Canada May Need More Stimulus as Growth Slows, Opposition Lawmakers Say
Canada’s sagging economic recovery means Prime Minister Stephen Harper should ready an extension of stimulus measures, lawmakers from the three opposition parties said.
Canada’s economy grew at a less-than-expected 2 percent rate in the second quarter, Statistics Canada said yesterday, one third the pace of the previous quarter. Government spending was responsible for a quarter of the growth rate, its smallest contribution since 2008, the government agency said.
Slower growth comes less than a year after Harper’s stimulus measures powered Canada’s economy out of recession, and show efforts to support the economy are beginning to fade and drag down growth. Harper needs opposition support to pass legislation and stay in power because he leads a minority government.
“The government should not be going full steam ahead to slam on the fiscal brakes,” John McCallum, the opposition Liberal Party’s main economic spokesman, said in a telephone interview. The government should have a “plan B.”
McCallum, whose Liberal Party is the second biggest in Parliament, said the government’s exit from stimulus may be “premature.”
New Tax Credits
Thomas Mulcair, of the New Democratic Party, said in a separate interview that Harper should reintroduce a home renovation tax credit and extend other stimulus measures due to expire next year.
The Bloc Quebecois, which focuses on issues affecting Canada’s French-speaking province, wants Flaherty to implement assistance programs for the forestry and manufacturing sectors and provide more funds to fight homelessness, said Daniel Paille, the party’s finance critic and Canam Group Inc.’s former chief financial officer.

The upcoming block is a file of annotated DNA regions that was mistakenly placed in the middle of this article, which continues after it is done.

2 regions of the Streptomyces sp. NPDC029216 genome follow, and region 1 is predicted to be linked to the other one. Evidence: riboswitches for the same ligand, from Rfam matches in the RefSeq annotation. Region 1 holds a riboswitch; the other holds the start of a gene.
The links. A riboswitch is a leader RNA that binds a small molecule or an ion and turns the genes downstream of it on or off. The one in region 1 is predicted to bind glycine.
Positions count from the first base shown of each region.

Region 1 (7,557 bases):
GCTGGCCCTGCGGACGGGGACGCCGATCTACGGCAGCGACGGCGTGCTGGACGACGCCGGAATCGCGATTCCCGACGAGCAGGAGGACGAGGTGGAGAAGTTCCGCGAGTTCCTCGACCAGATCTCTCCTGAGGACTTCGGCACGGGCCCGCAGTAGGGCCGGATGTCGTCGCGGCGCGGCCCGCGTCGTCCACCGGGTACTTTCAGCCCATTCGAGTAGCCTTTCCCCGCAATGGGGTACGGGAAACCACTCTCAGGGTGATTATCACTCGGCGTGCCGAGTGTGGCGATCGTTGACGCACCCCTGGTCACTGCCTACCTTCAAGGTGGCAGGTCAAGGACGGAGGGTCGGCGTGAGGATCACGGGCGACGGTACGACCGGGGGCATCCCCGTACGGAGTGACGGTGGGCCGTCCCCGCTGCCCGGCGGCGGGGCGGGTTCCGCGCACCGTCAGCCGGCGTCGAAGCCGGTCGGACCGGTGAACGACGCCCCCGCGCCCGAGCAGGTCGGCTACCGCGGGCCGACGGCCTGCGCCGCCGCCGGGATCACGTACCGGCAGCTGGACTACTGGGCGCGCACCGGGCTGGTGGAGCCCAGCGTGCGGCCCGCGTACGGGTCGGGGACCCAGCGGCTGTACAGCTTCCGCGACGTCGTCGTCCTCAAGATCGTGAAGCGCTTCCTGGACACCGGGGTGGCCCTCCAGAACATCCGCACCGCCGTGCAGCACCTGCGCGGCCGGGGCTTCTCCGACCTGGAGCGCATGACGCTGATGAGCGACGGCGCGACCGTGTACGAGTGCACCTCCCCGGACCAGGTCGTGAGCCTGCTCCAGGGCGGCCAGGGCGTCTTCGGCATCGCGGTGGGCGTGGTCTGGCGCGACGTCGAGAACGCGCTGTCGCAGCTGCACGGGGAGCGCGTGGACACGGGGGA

“Our worry is that growth isn’t uniform and that the regions that haven’t benefited from the start of the recovery will get hurt even more,” he said. When Treasury Board President Stockwell Day “brags that the deficit will be erased a year ahead of schedule, someone should tell him that he’s not managing a private company but a government, and that the budget spending is needed now,” he said.
McCallum, Mulcair and Paille said the improving fiscal outlook creates scope for more stimulus measures. Canada recorded a deficit of C$7.2 billion ($6.9 billion) in the first three months of its current fiscal year, compared with C$12.5 billion a year ago.
“They should definitely use some of the fiscal room to maintain the stimulation,” Mulcair said.
The three lawmakers also said the government should extend its March deadline on stimulus funding for infrastructure projects that have yet to be completed.
Statistics Canada data show the country’s recession, which ended in June last year, would have extended into the third quarter without a pick-up in government spending, while public expenditures were responsible for almost half the country’s 4.9 percent growth rate in the fourth quarter.
“It’s unlikely that government spending is going to add much more to growth through the remainder this year and early next year, and it will become a drag in 2011,” Doug Porter, deputy chief economist at BMO Capital Markets in Toronto, said in a telephone interview. “What could raise the case for more government stimulus is if the U.S. and Canadian economy stumble more heavily in the months ahead.”
Investments by all levels of government in the first half rose at one-fifth the pace recorded in the final six months of 2009, according to figures from the government statistics agency.
Finance Minister Jim Flaherty said in a statement yesterday following the GDP report that the numbers show Canada’s economy “is on the right track” and creating jobs.
Asked at a press conference Aug. 27 whether an economic slowdown could warrant additional stimulus measures, Flaherty said the government’s priority is to complete its current stimulus package, which expires in March.
“We’re on track in terms of execution, implementation of our stimulus plan in Canada,” Flaherty told reporters in Dublin. “So I think we’ll just stay on track.”